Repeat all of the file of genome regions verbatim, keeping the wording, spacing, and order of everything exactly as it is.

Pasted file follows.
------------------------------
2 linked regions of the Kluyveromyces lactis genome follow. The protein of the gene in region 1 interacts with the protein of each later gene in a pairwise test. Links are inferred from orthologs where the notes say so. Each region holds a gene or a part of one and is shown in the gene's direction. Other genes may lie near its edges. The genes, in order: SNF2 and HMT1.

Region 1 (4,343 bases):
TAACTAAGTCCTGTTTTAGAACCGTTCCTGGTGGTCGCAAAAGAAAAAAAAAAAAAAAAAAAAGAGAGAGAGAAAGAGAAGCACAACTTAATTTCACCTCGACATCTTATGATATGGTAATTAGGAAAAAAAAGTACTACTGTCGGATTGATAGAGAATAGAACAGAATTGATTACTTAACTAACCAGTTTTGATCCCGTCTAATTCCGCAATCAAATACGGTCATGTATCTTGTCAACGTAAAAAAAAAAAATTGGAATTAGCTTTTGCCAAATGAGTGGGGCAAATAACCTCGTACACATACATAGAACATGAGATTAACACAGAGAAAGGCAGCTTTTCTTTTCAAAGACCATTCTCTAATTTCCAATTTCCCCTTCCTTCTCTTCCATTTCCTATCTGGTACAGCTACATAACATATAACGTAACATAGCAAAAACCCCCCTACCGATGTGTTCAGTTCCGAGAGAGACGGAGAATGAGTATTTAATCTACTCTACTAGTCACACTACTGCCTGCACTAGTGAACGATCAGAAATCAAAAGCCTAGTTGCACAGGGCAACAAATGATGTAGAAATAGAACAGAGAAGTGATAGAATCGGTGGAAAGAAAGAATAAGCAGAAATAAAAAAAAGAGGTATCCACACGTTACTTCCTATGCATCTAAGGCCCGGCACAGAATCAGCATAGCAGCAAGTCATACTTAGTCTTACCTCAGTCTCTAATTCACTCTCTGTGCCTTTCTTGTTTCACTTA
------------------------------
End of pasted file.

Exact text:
2 linked regions of the Kluyveromyces lactis genome follow. The protein of the gene in region 1 interacts with the protein of each later gene in a pairwise test. Links are inferred from orthologs where the notes say so. Each region holds a gene or a part of one and is shown in the gene's direction. Other genes may lie near its edges. The genes, in order: SNF2 and HMT1.

Region 1 (4,343 bases):
TAACTAAGTCCTGTTTTAGAACCGTTCCTGGTGGTCGCAAAAGAAAAAAAAAAAAAAAAAAAAGAGAGAGAGAAAGAGAAGCACAACTTAATTTCACCTCGACATCTTATGATATGGTAATTAGGAAAAAAAAGTACTACTGTCGGATTGATAGAGAATAGAACAGAATTGATTACTTAACTAACCAGTTTTGATCCCGTCTAATTCCGCAATCAAATACGGTCATGTATCTTGTCAACGTAAAAAAAAAAAATTGGAATTAGCTTTTGCCAAATGAGTGGGGCAAATAACCTCGTACACATACATAGAACATGAGATTAACACAGAGAAAGGCAGCTTTTCTTTTCAAAGACCATTCTCTAATTTCCAATTTCCCCTTCCTTCTCTTCCATTTCCTATCTGGTACAGCTACATAACATATAACGTAACATAGCAAAAACCCCCCTACCGATGTGTTCAGTTCCGAGAGAGACGGAGAATGAGTATTTAATCTACTCTACTAGTCACACTACTGCCTGCACTAGTGAACGATCAGAAATCAAAAGCCTAGTTGCACAGGGCAACAAATGATGTAGAAATAGAACAGAGAAGTGATAGAATCGGTGGAAAGAAAGAATAAGCAGAAATAAAAAAAAGAGGTATCCACACGTTACTTCCTATGCATCTAAGGCCCGGCACAGAATCAGCATAGCAGCAAGTCATACTTAGTCTTACCTCAGTCTCTAATTCACTCTCTGTGCCTTTCTTGTTTCACTTA